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Accelerating Projects by Encouraging Help

Book Description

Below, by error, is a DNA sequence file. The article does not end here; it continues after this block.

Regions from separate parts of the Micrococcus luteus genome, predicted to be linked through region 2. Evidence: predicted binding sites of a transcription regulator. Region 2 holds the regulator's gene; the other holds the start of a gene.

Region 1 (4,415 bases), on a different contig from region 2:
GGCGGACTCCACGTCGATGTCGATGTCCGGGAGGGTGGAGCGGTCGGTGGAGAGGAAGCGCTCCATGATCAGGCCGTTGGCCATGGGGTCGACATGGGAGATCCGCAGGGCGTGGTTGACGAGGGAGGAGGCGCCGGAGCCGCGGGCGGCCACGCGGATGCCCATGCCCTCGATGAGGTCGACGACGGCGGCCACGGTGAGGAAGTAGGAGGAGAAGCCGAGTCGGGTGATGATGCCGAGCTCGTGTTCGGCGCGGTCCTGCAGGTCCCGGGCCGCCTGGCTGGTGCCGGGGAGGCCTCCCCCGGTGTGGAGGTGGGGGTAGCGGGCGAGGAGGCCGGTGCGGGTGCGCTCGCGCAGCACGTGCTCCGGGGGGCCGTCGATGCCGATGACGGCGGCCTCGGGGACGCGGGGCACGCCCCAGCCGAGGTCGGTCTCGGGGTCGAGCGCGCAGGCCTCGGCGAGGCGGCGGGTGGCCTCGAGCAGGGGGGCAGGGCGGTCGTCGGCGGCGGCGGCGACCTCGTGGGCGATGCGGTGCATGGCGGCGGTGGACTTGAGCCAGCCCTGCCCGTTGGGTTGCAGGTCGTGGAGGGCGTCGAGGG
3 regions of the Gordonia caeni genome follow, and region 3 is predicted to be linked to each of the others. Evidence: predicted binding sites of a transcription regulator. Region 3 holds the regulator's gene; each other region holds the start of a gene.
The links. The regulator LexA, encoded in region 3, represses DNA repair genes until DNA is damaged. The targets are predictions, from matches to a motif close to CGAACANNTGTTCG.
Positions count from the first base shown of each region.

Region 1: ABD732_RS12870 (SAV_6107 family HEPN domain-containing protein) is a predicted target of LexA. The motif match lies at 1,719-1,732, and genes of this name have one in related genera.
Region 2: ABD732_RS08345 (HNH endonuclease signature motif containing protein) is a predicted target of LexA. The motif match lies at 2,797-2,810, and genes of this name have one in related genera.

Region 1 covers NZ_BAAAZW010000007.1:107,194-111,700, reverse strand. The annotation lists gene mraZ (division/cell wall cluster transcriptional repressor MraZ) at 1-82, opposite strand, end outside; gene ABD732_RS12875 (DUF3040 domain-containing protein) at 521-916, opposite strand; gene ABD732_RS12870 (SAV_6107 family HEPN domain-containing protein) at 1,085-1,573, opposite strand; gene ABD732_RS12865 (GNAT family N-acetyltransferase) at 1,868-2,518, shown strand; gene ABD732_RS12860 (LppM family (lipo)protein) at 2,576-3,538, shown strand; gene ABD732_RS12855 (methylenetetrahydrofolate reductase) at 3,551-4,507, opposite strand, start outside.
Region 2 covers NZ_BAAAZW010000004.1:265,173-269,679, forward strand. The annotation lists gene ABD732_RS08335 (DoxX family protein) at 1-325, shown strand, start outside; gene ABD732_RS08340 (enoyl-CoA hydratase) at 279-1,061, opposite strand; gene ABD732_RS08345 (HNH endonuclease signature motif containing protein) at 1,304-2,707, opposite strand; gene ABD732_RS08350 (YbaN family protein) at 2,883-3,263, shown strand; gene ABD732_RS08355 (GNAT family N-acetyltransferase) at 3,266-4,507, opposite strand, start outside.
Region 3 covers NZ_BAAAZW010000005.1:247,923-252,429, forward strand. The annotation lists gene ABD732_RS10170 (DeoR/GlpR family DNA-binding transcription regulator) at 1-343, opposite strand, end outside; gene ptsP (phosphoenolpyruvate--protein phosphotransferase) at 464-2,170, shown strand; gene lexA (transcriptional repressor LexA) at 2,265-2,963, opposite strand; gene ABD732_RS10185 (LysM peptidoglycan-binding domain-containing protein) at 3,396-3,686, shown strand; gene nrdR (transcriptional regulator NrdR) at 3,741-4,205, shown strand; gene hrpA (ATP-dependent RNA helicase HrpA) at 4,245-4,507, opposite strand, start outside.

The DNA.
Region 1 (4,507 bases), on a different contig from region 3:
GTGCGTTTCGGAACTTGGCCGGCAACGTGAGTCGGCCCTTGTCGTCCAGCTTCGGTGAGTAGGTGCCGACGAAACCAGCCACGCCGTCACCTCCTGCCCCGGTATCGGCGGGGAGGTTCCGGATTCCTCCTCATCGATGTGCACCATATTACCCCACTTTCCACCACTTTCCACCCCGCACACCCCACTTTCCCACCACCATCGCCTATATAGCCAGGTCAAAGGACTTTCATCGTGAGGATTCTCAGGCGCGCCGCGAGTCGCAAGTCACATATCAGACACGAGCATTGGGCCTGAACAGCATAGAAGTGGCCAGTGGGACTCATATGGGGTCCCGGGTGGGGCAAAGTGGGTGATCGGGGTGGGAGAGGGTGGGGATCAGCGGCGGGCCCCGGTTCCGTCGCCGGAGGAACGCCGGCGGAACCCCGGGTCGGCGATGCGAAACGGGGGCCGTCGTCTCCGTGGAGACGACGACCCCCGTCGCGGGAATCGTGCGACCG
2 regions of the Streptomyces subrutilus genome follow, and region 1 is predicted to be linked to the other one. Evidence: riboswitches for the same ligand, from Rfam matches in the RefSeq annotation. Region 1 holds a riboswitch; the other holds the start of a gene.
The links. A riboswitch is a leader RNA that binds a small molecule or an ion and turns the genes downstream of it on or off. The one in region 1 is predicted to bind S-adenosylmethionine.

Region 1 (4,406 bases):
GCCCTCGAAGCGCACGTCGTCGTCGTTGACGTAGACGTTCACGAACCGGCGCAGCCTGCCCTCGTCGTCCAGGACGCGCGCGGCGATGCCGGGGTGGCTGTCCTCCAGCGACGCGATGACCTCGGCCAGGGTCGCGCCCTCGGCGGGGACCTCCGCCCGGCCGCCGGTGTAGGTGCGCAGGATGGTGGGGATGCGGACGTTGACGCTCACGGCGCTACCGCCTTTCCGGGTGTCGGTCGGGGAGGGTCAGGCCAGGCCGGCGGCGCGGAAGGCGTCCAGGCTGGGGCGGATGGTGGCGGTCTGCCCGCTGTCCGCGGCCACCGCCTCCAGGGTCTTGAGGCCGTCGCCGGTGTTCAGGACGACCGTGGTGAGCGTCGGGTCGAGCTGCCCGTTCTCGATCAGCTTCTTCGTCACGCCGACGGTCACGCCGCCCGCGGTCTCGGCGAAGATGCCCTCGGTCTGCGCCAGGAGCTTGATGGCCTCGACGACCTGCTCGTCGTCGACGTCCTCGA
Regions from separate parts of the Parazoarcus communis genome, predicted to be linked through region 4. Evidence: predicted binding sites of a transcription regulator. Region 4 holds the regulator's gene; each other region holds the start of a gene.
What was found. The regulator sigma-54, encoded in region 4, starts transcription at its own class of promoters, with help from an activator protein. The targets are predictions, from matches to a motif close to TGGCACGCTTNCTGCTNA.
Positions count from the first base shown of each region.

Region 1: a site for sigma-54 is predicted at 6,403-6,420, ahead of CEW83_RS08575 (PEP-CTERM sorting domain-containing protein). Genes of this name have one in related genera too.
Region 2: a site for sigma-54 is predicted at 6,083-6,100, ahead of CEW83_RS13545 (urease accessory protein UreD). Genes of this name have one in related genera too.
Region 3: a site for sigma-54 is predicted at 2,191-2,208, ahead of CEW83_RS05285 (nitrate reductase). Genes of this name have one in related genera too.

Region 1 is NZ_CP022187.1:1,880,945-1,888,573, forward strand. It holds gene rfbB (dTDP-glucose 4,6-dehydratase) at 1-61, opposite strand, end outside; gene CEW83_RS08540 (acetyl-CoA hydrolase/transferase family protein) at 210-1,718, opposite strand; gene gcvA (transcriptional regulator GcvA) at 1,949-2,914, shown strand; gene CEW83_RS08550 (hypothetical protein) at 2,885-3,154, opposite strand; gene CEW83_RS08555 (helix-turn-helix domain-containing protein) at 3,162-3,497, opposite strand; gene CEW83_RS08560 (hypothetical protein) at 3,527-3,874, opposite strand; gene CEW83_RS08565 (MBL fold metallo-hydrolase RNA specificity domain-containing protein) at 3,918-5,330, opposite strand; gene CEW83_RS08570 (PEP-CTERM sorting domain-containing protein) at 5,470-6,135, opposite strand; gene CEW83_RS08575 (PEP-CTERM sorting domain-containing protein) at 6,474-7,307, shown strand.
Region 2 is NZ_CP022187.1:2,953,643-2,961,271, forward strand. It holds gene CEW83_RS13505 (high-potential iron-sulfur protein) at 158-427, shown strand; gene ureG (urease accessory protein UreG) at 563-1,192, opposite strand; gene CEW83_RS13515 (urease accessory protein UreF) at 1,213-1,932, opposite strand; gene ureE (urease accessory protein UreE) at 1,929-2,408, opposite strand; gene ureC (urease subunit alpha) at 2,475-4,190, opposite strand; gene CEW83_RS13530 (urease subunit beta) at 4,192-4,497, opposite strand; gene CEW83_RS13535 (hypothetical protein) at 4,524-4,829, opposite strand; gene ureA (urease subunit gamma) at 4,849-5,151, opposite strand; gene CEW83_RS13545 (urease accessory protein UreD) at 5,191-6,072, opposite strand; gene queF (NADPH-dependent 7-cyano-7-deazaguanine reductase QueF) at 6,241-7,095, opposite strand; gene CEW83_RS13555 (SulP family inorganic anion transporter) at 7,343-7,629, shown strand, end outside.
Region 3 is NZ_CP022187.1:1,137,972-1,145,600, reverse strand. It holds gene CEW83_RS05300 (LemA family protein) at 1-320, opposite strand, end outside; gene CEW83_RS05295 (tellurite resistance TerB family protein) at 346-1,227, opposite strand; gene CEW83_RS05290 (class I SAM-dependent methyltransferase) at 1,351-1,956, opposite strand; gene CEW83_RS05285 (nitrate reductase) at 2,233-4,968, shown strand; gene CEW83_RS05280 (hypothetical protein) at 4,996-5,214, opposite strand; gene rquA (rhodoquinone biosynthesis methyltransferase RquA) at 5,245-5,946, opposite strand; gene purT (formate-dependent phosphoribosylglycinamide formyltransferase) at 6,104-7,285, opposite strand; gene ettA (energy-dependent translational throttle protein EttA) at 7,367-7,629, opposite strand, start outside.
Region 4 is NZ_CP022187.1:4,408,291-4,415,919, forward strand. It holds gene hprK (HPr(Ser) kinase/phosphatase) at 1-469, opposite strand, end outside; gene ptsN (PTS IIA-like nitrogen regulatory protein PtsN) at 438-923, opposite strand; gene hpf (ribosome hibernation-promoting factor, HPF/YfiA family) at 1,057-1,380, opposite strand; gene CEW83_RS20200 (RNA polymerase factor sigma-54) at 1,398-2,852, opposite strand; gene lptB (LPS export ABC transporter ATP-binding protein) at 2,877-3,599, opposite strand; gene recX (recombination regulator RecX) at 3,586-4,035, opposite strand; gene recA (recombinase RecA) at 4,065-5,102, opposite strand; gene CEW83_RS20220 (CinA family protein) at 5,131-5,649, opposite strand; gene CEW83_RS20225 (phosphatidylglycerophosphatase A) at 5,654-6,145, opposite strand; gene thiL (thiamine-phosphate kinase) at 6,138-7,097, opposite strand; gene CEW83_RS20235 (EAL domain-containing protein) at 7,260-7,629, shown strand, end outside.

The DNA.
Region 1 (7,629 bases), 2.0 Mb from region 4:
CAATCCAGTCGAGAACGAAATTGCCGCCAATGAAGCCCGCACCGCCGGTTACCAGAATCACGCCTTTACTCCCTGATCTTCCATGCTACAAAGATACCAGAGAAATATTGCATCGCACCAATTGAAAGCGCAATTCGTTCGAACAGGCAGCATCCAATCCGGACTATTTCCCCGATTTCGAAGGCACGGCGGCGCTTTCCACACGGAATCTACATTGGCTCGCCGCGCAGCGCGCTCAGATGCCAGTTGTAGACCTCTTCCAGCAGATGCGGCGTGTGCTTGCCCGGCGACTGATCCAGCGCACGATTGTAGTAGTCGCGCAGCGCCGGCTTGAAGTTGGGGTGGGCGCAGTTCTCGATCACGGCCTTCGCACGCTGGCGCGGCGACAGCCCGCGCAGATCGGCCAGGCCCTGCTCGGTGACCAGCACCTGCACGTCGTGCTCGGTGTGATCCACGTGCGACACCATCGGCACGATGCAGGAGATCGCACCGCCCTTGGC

Organizations often try to accelerate product introduction cycles by prioritizing project delivery. However, many projects have two characteristics that make optimal delivery times elusive: The projects tend to involve uncertainty (for example, they develop a new product function whose feasibility has not yet been established); and the workers have information about the status of their tasks that many don’t share. Behavioral issues are as important in project timeliness as diligent planning. This article examines the difficulties of project planning and execution and describes a management innovation at Roto Frank, a German company that produces hardware for industrial and residential windows and doors. Roto, headquartered in Leinfelden-Echterdingen, Germany, has augmented its project control system with a formal help process that encourages workers to seek and provide mutual assistance. The authors found that Roto’s help process achieved a measurable improvement in project cycle time without changing formal incentives or other management systems. Its success is based largely on two factors: establishing psychological safety and encouraging cooperative behavior among workers by emphasizing their interdependence. The authors argue that this help process has the potential to accelerate projects in many environments. In developing a project planning and monitoring system that encouraged project workers to reveal private information about their tasks, Roto did not rely on financial incentives. Indeed, the authors note that incentives don’t need to be monetary or career focused; they can be social and geared toward building positive relationships. Without fears of being blamed for problems, workers were more inclined to call for help rather than procrastinating or passing latent issues on to the next project worker. The article examines how the formal components of a project management system interact with mutual relationships and psychological safety in promoting project success and which combinations of managerial actions are most likely to succeed at harnessing behavioral tendencies. It describes a system that works and shows how psychological safety and mutual reciprocity can be incorporated into a fully implemented system. Collaborative problem solving does not imply that project problems and task uncertainty are eliminated altogether, only that solutions can be found more effectively.